While purists might bemoan the lack of laser scanning across the board, the decision to include un-scanned tracks means Project Cars has the benefit of being able to include tracks that haven’t yet been treated to a laser show. Chief amongst these is the Green Hell, more commonly known as the mighty Nürburgring. From what we can tell, this has been split into three sections, suggesting that the game can’t handle recreating such a lengthy track while maintaining the environmental fidelity found within. It’s not surprising, as the circuits and trackside scenery are just as impressive as the car modelling, with particular attention paid to objects that bring life to each track. Gone are the empty, lifeless grand stands of other racers, replaced by massive 3D crowds that take photos, wave flags and cheer as you drive by. Race marshals are dotted at regular intervals around each track, ready to whip out a yellow flag when things go awry. And it wouldn’t be a racer without helicopters hovering over certain parts of the track.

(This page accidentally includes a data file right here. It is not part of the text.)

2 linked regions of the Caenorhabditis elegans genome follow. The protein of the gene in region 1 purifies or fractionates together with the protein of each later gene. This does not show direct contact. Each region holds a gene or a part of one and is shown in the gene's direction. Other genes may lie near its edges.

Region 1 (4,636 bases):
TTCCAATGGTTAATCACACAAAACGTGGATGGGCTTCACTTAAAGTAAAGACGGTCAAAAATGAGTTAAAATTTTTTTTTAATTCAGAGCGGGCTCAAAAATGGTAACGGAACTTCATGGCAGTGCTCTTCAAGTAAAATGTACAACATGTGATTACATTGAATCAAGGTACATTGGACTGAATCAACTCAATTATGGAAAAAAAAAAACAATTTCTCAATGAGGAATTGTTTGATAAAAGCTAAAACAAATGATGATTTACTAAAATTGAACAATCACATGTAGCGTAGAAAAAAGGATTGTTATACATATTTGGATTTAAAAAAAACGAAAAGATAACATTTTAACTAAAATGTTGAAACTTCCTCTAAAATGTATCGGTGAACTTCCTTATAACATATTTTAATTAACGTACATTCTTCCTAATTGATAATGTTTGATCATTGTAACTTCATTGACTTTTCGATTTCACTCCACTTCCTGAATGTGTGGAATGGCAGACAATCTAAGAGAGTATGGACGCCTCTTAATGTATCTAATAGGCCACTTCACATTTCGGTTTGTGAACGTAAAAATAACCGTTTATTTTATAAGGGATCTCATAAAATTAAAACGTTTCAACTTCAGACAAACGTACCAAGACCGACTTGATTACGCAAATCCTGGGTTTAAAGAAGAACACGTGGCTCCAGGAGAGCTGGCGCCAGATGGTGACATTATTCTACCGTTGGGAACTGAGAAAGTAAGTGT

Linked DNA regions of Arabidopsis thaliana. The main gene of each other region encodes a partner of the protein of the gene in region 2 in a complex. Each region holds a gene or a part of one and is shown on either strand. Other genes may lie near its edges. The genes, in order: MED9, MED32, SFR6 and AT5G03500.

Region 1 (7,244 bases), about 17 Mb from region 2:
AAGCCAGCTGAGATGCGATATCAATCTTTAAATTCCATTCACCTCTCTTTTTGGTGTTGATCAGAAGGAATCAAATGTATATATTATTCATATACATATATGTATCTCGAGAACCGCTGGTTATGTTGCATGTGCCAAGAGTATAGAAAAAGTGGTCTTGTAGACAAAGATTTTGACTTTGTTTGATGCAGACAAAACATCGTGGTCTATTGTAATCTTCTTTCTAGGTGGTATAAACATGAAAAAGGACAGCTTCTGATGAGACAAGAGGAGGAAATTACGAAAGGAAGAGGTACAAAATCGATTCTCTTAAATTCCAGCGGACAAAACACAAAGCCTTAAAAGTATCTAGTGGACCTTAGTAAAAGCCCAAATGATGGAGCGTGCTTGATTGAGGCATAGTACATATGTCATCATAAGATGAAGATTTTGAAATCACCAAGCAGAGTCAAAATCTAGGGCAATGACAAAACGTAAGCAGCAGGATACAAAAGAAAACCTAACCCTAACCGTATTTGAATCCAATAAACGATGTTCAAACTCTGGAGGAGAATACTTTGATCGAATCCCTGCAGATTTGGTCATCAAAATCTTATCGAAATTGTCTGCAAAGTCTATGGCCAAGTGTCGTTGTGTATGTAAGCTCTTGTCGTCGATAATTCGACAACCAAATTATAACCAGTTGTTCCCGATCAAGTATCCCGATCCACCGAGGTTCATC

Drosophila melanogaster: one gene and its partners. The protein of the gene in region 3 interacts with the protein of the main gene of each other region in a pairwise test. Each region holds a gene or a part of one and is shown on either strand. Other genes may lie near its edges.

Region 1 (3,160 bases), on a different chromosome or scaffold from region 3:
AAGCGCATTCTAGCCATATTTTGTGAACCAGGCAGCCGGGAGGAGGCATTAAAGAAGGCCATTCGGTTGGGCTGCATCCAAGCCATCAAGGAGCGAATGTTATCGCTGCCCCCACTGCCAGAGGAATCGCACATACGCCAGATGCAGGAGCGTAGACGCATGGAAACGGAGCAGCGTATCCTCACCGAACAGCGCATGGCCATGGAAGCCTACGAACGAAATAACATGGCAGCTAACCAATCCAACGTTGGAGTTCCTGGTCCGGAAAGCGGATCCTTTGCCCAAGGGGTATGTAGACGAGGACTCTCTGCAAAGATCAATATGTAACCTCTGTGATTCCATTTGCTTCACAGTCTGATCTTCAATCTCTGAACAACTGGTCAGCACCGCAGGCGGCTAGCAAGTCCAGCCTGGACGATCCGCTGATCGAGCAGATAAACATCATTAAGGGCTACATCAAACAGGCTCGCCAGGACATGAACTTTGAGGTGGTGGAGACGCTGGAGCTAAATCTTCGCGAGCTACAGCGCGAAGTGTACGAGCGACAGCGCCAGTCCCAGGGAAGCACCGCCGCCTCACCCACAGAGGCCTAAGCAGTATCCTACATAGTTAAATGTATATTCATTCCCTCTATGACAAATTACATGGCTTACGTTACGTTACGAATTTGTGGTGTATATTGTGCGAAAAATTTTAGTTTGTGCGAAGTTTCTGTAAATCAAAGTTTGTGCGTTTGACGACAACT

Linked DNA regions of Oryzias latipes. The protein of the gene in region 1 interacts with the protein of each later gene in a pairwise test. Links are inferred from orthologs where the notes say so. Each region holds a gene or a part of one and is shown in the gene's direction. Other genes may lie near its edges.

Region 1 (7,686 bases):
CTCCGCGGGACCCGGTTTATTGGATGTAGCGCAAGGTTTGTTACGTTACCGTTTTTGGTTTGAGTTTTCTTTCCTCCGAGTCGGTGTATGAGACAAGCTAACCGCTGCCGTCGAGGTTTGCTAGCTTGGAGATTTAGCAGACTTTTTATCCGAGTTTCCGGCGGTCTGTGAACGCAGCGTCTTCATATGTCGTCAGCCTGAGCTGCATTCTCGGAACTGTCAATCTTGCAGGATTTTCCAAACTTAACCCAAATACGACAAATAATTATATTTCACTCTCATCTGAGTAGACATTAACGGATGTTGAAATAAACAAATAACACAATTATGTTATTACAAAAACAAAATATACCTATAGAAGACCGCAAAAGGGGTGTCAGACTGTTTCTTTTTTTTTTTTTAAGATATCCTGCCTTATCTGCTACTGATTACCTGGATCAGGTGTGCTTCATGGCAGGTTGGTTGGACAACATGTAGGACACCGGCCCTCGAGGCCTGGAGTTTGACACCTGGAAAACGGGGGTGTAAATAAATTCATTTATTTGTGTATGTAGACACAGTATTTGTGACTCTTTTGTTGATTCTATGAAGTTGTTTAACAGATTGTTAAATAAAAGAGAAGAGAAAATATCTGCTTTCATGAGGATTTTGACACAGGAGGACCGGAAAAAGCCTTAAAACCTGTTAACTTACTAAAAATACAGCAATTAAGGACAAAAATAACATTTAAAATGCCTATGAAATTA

Slightly Mad Studios, the developer of Project Cars, has always had a reputation for pushing the graphical boundaries in racing games, with the NFS: Shift series standing out as being particularly sexy. Project Cars is built on the same Madness engine used by the Shift games, but it’s been overhauled from the ground up. This is one of the few PC games that really makes the most of DirectX 11’s advanced techniques, leveraging today’s cutting-edge GPUs. Gamers with older DX10 graphics cards will still be able to play the game, as a DX9 mode is also included, but they’ll miss out on some of the eye candy.